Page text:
The press began to call this idea “Reaganomics,” though the economic model has not been limited in its application to the United States. The Pope made it very clear he believes the idea “expresses a crude and naïve trust in the goodness of those wielding economic power.”

“Meanwhile,” he added, “the excluded are still waiting.”

“Sad” and “unbelievable” is how Mr. Limbaugh described the Pope’s comments. “It’s sad because this Pope makes it very clear he doesn’t know what he’s talking about when it comes to capitalism and socialism and so forth,” the conservative talk show host declared.

Is Mr. Limbaugh right? Is what the Pope is saying “pure Marxism?” Does a policy of  “trickle-down economics” create disparity and huge gaps between the rich and the poor, or do the benefits experienced by the rich indeed trickle down to the poor?

According to Lauren McCauley, staff writer for the website Common Deams, the answer to the second part of that question is no.

Ms. McCauley wrote a report published on that website last April in which she said, “The great wealth divide in the United States has only become more exacerbated since the recession, as national policies have buoyed only the wealthiest Americans while the remainder have been left adrift.”

Her report, headlined Wealthy Thrive and Poorest Dive as Surge in US Inequality Continues, said that according to a new analysis of Census Bureau data published by the Pew Research Center, since the economy officially emerged from the recession in mid-2009, “the wealthiest 7 percent of households saw soaring gains of an estimated $5.6 trillion, while the remaining 93 percent—111 million households—saw their overall wealth fall by an estimated $0.6 trillion.”

“It has been a very good recovery for those at the upper end of the wealth distribution,” Ms. McCauley quoted Mr. Paul Taylor, executive vice president of the Pew Research Center and co-author of the report, as saying. “But,” Mr. Taylor added, “there has been no recovery for the lower 93, which is nearly everybody.”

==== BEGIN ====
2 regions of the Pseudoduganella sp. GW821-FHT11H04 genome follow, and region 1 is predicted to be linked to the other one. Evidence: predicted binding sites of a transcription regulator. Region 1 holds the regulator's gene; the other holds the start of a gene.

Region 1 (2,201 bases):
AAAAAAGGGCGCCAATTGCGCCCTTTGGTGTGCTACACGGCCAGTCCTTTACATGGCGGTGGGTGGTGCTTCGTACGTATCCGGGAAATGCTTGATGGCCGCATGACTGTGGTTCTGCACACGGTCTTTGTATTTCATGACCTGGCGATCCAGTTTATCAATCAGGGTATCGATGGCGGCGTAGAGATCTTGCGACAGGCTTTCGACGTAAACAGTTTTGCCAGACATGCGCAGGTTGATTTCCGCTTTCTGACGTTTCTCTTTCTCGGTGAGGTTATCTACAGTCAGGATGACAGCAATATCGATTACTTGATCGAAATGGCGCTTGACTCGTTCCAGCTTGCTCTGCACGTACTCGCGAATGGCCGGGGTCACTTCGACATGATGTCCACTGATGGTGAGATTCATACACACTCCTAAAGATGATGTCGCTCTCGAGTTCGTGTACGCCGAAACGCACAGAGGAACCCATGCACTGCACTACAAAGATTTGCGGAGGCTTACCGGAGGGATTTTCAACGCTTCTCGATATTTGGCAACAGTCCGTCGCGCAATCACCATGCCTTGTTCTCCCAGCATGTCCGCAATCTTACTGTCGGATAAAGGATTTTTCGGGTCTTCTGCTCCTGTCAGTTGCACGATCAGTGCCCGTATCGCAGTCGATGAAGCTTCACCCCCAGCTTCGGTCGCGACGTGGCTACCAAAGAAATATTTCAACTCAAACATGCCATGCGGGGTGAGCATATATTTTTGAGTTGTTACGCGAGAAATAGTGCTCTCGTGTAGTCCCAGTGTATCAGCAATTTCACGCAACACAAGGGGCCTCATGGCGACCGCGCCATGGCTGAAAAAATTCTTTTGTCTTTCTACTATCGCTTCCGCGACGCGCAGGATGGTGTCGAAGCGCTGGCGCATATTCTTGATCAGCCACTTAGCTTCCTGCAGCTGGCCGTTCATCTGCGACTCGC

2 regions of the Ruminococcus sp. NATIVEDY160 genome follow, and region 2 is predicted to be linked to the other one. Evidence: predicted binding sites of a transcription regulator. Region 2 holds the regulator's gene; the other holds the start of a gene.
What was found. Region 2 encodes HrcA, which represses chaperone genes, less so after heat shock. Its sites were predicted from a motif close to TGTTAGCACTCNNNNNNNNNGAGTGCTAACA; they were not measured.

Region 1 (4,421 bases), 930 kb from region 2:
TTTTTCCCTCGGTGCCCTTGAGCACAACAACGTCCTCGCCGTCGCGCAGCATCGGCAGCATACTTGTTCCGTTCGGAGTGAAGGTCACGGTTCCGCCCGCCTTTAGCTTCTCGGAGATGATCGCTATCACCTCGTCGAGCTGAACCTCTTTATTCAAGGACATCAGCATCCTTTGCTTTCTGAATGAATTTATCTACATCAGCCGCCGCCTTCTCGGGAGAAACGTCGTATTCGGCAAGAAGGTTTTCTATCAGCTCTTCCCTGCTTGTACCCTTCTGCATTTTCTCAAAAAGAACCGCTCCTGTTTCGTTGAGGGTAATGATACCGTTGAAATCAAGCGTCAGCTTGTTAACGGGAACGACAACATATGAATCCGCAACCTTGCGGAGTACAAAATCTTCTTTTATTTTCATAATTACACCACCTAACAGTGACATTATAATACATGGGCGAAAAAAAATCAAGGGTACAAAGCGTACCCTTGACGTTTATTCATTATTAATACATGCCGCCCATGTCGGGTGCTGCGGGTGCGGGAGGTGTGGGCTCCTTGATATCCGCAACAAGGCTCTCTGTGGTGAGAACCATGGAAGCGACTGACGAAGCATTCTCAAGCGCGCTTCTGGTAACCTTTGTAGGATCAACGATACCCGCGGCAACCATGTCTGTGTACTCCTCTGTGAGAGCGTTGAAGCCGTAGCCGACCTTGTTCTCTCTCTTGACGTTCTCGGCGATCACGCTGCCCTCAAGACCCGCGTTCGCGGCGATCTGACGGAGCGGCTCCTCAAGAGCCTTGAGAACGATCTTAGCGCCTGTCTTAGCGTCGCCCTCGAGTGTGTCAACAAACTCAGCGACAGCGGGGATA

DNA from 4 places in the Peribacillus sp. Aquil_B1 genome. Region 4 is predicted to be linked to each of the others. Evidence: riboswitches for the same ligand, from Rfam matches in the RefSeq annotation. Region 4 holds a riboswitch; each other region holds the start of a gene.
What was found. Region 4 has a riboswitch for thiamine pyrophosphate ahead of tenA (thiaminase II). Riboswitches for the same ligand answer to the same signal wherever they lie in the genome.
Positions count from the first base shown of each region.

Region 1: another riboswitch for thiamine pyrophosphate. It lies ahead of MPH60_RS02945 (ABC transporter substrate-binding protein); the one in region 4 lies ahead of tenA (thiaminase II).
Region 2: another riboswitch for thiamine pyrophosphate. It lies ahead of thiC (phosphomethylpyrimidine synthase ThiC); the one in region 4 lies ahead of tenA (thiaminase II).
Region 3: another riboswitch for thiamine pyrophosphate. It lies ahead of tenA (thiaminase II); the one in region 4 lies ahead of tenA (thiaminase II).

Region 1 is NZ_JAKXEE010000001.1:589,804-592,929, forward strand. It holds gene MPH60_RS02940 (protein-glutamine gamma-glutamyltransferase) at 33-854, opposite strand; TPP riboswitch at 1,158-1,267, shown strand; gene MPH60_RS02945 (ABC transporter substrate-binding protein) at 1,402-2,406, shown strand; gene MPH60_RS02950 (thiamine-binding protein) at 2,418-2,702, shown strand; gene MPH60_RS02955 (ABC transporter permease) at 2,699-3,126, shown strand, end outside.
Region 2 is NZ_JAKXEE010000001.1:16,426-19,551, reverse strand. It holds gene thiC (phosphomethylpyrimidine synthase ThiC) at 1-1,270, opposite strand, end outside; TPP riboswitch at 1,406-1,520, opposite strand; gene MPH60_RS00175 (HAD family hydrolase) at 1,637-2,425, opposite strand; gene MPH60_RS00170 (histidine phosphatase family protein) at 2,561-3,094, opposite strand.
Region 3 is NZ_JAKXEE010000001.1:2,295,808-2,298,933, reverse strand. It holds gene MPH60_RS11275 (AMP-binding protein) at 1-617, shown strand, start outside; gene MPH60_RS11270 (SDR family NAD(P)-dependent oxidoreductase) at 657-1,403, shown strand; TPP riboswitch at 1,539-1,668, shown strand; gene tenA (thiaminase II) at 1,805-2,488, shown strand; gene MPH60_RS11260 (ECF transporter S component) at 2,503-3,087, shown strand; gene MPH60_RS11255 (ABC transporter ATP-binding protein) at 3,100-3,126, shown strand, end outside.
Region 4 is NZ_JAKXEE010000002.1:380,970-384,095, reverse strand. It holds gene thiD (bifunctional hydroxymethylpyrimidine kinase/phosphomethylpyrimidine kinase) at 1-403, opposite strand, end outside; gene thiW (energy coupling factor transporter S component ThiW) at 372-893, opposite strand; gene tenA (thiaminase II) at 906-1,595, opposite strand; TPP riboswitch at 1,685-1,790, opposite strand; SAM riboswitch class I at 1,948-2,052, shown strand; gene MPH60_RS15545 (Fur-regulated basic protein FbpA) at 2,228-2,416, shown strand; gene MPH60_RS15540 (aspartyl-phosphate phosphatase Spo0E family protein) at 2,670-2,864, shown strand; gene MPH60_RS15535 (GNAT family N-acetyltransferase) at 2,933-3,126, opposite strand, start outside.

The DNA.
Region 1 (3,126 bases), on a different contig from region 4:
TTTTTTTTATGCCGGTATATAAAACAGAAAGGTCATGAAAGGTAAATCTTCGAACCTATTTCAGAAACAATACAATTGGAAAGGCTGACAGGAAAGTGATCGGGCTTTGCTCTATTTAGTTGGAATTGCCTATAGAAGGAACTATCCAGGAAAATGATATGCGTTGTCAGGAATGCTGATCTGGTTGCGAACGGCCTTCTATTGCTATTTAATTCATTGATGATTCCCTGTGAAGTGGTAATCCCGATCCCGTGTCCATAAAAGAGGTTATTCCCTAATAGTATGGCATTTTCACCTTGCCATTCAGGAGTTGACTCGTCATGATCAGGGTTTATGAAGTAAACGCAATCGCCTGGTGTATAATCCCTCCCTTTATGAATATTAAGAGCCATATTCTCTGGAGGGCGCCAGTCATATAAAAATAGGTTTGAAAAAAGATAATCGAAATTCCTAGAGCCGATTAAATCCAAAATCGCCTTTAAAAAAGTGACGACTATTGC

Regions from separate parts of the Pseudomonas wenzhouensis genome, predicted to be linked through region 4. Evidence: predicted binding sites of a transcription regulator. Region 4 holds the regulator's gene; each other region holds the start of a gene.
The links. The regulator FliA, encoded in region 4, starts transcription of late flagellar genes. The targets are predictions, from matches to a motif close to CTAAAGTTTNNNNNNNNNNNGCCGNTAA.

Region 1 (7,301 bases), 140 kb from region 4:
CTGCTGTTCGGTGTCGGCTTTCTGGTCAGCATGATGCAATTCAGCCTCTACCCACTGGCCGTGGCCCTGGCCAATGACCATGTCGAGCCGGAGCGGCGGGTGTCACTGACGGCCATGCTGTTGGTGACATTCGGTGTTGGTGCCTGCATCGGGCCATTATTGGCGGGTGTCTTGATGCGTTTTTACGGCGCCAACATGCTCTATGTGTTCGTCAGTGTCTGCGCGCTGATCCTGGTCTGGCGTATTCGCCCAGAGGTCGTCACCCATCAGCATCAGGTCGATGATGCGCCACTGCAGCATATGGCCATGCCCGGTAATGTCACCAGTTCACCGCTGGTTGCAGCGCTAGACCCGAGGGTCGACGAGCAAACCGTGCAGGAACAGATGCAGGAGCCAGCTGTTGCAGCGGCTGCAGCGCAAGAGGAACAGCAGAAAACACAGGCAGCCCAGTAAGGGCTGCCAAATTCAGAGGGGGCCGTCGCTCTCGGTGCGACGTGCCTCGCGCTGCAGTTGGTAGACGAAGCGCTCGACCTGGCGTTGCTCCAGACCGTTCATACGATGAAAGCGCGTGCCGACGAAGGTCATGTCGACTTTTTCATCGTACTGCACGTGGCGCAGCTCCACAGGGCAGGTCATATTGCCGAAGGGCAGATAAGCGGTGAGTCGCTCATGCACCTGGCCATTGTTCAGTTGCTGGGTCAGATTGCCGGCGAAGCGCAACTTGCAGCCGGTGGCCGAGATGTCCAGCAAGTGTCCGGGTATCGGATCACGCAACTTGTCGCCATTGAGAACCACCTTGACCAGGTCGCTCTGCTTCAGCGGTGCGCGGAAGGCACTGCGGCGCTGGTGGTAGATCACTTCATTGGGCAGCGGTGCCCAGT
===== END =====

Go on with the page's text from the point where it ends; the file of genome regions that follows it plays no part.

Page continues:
Indeed, statistics easily available show that over 20% of U.S. income now goes to the richest 1% of Americans. That figure was just 7% in 1980.

Paul Buchheit is a college teacher, an active member of US Uncut Chicago, founder and developer of social justice and educational websites (,,, and the editor and main author of American Wars: Illusions and Realities (Clarity Press). Mr. Buchheit has compiled these statistics:

Based on 1980 dollars and IRS data, this is how U.S. income has been redistributed since that time:

  • Incomes for the top 1% have gone from $148,000 to $450,000
  • Incomes for the next 9% have gone from $46,000 to $50,000
  • Incomes for the next 40% have gone from $17,500 to $15,000
  • Incomes for the bottom 50% have gone from $5,400 to $3,750

So there you have it. Mr. Limbaugh may find the comments by Pope Francis regarding trickle-down economics “unbelievable,” but are they? Or is what Pope Francis has called the world out on something that the wealthiest people simply don’t want to believe?

What do you believe…? Your comments and observations are invited below.